Voisine v. United States: Upholds Firearms Ban for Persons Convicted of DV Misdemeanors Involving Only Reckless Conduct
People convicted of misdemeanor crimes involving use of physical force against a domestic relation cannot possess firearms or ammunition, even when the offense they were convicted of involves only reckless conduct, the U.S. Supreme Court ruled June 27.People convicted of misdemeanor crimes involving use of physical force against a domestic relation cannot possess firearms or ammunition, even when the offense they were convicted of involves only reckless conduct, the U.S. Supreme Court ruled June 27.
The case is Voisine v. United States.
Stephen Voisine pleaded guilty to assaulting his girlfriend in violation of a Maine law which made it a misdemeanor to “intentionally, knowingly or recklessly” cause bodily injury to another person.
Several years later, Voisine was convicted under 18 U.S.C. Sec. 922 for owning a rifle, which he had used for hunting.
18 U.S.C. Sec. 922(g)(9) prohibits persons convicted of a “misdemeanor crime of domestic violence” from possessing a firearm or ammunition. 18 U.S.C. Sec. 921(a)(33)(A) defines the phrase to include a misdemeanor, under federal, state or tribal law, committed by a person with a specified domestic relationship with the victim, that “has, as an element, the use or attempted use of physical force.”
The Court had previously held, in United States v. Hayes (2009), that a conviction under a general assault statute, such as Maine's, can serve as a predicate offense for a Sec. 922(g)(9) prosecution, where the Government proves that the defendant and the victim of the prior assault had one of the specified domestic relationships set out in Sec. 921(a)(33)(A).
Voisine contended that he was not subject to the firearms prohibition because his conviction could have been based on reckless, rather than knowing or intentional, conduct.
The Supreme Court granted cert. on the issue to resolve a circuit split.
The Court, in a 6-2 opinion, ruled that the Sec. 922(g)(9) includes reckless conduct.
“Statutory text and background alike lead us to conclude that a reckless domestic assault qualifies as a ‘misdemeanor crime of domestic violence,'” the Court said.
“Nothing in the word ‘use' [of physical force] … indicates that Sec. 922(g)(9) applies exclusively to knowing or intentional domestic assaults,” the Court said.
“[T]he word ‘use' does not demand that the person applying force have the purpose or practical certainty that it will cause harm, as compared with the understanding that it is substantially likely to do so,” the Court said. Reckless conduct means a conscious disregard of a substantial risk that conduct will cause harm to another, the Court noted.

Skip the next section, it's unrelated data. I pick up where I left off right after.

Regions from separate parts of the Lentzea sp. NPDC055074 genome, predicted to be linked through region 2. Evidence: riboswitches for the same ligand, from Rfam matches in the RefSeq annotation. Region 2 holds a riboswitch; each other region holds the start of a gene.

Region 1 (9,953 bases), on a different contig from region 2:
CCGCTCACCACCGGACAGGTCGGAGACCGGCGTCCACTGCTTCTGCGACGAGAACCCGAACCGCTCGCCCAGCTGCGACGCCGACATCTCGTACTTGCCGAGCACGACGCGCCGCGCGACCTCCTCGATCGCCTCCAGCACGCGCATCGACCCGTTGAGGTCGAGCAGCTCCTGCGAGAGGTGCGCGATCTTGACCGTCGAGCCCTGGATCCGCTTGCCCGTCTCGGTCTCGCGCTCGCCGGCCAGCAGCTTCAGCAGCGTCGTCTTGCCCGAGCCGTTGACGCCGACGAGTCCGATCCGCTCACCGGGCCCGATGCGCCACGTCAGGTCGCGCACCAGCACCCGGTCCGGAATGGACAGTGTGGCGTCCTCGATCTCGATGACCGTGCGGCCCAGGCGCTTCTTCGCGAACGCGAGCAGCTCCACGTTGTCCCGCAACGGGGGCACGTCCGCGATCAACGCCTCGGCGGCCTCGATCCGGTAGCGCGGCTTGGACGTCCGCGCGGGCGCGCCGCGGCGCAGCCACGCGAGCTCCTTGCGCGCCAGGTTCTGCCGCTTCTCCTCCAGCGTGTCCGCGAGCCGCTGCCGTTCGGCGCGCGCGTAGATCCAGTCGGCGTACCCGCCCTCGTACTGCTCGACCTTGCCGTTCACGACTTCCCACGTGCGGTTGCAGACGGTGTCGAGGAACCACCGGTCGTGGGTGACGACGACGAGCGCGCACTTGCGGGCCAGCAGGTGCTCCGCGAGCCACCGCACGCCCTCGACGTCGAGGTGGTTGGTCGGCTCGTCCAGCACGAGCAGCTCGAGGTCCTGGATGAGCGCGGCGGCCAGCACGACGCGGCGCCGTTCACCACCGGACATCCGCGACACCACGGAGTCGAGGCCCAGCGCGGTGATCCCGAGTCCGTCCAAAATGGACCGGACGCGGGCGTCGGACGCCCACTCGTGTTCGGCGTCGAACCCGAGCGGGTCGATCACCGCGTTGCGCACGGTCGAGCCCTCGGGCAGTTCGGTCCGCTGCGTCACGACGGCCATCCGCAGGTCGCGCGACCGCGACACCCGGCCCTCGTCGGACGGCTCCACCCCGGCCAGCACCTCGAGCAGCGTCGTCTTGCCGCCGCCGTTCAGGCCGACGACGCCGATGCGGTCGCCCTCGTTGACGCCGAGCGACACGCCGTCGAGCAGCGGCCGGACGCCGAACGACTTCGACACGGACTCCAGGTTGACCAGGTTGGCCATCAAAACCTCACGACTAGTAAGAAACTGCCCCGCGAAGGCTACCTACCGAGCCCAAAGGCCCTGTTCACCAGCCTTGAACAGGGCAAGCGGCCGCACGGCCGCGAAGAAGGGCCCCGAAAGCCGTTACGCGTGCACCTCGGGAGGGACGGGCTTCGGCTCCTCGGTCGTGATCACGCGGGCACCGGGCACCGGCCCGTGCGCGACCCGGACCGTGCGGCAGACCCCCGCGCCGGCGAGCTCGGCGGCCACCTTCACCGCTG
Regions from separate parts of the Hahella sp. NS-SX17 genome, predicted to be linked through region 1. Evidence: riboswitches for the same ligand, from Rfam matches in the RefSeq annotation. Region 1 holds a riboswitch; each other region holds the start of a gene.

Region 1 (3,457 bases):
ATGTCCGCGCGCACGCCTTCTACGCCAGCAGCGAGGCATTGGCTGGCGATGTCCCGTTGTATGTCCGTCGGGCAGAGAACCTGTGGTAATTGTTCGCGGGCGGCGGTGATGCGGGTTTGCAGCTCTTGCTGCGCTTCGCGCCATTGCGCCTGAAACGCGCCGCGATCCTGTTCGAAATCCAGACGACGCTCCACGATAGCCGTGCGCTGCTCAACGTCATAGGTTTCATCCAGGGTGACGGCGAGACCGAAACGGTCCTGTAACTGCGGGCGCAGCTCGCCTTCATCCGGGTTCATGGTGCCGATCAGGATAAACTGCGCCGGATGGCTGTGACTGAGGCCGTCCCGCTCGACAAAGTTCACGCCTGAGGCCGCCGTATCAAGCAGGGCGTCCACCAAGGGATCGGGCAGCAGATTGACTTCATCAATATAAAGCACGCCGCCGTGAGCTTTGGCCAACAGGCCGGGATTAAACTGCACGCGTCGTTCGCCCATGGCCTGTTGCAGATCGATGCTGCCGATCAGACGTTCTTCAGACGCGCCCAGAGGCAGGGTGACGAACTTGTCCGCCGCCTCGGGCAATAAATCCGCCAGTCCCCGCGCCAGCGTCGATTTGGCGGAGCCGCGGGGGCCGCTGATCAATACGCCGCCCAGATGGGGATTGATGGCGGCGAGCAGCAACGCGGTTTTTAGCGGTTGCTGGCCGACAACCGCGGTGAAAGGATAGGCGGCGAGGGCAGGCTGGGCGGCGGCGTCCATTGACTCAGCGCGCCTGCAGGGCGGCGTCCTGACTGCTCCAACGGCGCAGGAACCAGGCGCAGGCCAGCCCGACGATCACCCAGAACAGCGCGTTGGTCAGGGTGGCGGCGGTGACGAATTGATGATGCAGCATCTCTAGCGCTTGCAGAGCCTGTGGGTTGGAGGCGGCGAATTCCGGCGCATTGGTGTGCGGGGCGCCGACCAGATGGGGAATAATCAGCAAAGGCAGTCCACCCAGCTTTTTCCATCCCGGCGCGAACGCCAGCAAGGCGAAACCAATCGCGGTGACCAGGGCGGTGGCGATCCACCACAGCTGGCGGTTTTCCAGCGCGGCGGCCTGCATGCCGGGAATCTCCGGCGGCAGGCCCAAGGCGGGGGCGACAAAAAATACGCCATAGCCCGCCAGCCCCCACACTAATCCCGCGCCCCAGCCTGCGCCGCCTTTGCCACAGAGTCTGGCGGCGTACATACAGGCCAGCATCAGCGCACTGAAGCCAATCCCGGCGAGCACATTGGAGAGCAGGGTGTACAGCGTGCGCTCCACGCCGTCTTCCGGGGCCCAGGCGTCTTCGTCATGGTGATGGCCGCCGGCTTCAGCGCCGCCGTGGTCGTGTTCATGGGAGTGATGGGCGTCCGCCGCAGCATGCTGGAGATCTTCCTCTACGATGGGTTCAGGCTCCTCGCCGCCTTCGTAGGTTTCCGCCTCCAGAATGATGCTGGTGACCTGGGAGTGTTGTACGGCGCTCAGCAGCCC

The Court added that the statute requires “volitional” conduct, and does not include “merely accidental conduct.”
Congress enacted the statute “in order to prohibit domestic abusers convicted under run-of-the-mill assault and battery laws from possessing guns,” the Court said. “Because fully two-thirds of such state laws extend to recklessness, construing Sec. 922(g)(9) to exclude crimes committed with that state of mind would substantially undermine the provision's design.”
In an unusual pairing, Justice Thomas, joined in part by Justice Sotomayor, dissented.
They said that “using force” against another is generally understood to mean “intentional acts – punching, kicking, shoving, or using a weapon.”
They said that including recklessness is overbroad, and may have unintended results.
“By criminalizing all reckless conduct, the Maine statute captures conduct such as recklessly injuring a passenger by texting while driving resulting in a crash,” they said.
A parent could be convicted of injuring their child in a car accident as a result of texting while driving, and thus, be prohibited from possessing a firearm. But “one would not naturally call a car accident a ‘use of force,' even if people were injured by the force of the accident,” they said.
They said that the majority's limitation on its interpretation of use of force to require volitional conduct and to exclude accidental conduct “will cause confusion” and not limit the overbreadth of the ruling.
Writing only for himself, Justice Thomas said that the opinion violates the Second Amendment by prohibiting people convicted of a single minor crime – including car accidents, “a single minor reckless injury or offensive touching” -- from ever possessing a firearm. “We treat no other constitutional right so cavalierly,” he said.